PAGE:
Switzerland has moved a step closer to breaking free of the European Union (EU) after the government allowed proponents of a campaign to curb immigration to start canvassing public support for a referendum.
The country is not a member of the EU but currently has open borders with the bloc as a price for access to the Single Market. However, the populist Swiss Freedom Party (SVP) have been pushing for a referendum on the matter.
The SVP is now free to start collecting signatures for its “for a moderate immigration” initiative, and if they gain more than 100,000 signatures, a referendum will be held, 20 Minutes reports.
If the people then vote for the change, Switzerland’s Federal Council will have a year to negotiate the end of free movement with Brussels, changing or scrapping bilateral agreements with the bloc.
The EU is unlikely to compromise and Switzerland will be forced to cut many of its ties with the Single Market if it wants to respect the outcome of the referendum.
Switzerland Rejects Citizenship Bids of Residents Who Have Been on Welfare https://t.co/g0fVBoRvx0
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The population of Switzerland is around 8.3 million, with around one in four being of foreign origin, and the SVP has long aimed to bring net-immigration down to zero.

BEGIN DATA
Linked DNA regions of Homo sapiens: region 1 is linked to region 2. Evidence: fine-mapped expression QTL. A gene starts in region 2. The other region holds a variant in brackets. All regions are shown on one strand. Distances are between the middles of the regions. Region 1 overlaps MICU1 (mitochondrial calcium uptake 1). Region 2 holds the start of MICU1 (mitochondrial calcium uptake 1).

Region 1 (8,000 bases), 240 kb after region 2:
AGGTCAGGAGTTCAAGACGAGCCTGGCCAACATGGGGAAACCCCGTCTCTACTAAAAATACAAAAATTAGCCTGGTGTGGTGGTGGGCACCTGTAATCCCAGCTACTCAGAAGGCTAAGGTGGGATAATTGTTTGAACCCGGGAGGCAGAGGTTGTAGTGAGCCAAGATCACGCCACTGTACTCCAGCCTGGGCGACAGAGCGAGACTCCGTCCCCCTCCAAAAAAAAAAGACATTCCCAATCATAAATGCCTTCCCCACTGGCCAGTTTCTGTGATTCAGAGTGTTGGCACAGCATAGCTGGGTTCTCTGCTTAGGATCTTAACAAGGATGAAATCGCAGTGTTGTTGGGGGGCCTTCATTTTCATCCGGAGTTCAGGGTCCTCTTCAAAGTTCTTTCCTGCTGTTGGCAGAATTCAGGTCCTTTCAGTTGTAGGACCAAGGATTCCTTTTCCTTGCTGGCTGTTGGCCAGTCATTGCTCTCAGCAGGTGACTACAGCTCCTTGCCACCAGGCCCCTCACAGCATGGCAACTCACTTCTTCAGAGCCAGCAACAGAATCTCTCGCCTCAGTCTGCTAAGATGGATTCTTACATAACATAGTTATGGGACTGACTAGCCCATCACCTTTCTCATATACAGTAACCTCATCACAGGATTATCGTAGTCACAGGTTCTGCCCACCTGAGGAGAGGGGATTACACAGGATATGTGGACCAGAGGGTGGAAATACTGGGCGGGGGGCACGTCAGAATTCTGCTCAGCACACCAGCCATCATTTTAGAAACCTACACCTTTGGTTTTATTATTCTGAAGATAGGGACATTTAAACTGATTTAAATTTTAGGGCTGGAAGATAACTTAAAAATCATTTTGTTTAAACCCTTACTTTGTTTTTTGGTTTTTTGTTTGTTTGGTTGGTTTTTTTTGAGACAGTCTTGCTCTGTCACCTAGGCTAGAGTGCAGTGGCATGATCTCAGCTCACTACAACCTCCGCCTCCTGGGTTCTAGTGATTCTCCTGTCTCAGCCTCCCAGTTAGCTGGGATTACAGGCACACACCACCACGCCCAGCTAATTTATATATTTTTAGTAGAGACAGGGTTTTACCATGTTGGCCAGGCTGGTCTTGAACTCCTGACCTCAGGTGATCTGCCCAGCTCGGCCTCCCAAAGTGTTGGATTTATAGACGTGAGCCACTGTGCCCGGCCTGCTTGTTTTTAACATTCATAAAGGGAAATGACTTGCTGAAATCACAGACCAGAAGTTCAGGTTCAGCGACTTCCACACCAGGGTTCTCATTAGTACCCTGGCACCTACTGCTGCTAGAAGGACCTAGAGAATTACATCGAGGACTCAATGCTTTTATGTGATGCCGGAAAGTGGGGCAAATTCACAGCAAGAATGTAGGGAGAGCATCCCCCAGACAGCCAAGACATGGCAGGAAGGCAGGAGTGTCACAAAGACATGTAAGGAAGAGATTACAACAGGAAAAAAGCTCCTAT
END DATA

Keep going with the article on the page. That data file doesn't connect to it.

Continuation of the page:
According to le News, Switzerland’s population surged by 16 per cent from 7.2 million in just 16 years since 2000. The majority of this growth came from the expanding foreign population, which boomed from 1.4 to 2.0 million.
The largest number of the new arrivals came from EU and European Free Trade Association (EFTA) nations. There were 875,000 Europeans in Switzerland in 2000. By 2016, there were 1,362,000 – a 56 per cent increase.
Swiss voters approved quotas on immigration back in 2014. However, politicians watered down the proposal in 2016 by offering to give people registered as unemployed in Switzerland first access to jobs to avert a clash with Brussels.
Switzerland is also set to have a referendum on banning the Islamic face veil and a ban on Islamic minarets was voted for in a referendum in 2009, approved by nearly 58 per cent of the population.